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The Streamlined Designer

Lawrence Bush
November 4, 2017
Raymond Loewy, often called the “father of industrial design” and the inventor of “streamlined” design, was born in France on this date in 1893 to a Viennese Jewish father and a French non-Jewish mother. Loewy spent most of his career in the U.S., and several notable Jewish designers, artists and architects who were forced to flee from the Nazis in Europe were given opportunities to integrate into American society by Raymond Loewy Associates. Among his iconic designs were the Greyhound bus, the Lucky Strike cigarettes package, the Gestetner copying machine, the Electrolux floor polisher, Shell, Exxon and BP logos, Coldspot refrigerators, the Studebaker Avanti, two notable train locomotives, and NASA’s Skylab space station’s interior. “Loewy has probably affected the daily life of more Americans than any other man of his time.” —Cosmopolitan magazine, 1950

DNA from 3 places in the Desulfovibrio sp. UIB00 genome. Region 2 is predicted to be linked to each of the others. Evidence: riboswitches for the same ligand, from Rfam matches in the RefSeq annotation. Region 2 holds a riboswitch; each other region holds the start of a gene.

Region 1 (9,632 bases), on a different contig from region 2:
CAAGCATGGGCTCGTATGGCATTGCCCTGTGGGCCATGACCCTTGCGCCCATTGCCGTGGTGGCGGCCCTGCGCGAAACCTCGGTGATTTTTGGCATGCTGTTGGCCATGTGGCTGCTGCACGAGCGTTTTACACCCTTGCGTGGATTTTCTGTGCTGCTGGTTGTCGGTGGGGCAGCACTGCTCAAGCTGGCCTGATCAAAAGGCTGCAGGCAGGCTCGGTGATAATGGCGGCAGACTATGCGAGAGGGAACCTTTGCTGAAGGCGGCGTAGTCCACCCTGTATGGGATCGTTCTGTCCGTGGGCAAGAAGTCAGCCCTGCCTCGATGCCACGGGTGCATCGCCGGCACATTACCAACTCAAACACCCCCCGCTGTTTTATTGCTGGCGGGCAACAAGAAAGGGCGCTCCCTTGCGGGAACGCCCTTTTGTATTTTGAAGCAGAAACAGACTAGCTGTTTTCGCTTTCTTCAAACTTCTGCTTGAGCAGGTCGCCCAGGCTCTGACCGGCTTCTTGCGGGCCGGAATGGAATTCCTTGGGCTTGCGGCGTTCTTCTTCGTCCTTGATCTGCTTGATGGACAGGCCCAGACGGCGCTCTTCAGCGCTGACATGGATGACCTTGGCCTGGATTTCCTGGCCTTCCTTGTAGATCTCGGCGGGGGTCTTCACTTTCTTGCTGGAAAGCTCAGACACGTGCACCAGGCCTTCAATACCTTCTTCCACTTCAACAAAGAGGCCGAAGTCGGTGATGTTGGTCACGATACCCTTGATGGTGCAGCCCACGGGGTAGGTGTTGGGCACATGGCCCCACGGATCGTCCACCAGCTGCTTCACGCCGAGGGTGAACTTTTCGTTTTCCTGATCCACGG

​​​​Lawrence Bush edited Jewish Currents from 2003 until 2018. He is the author of Bessie: A Novel of Love and Revolution and Waiting for God: The Spiritual Explorations of a Reluctant Atheist, among other books. His new volume of illustrated Torah commentaries, American Torah Toons 2, is scheduled for publication this year.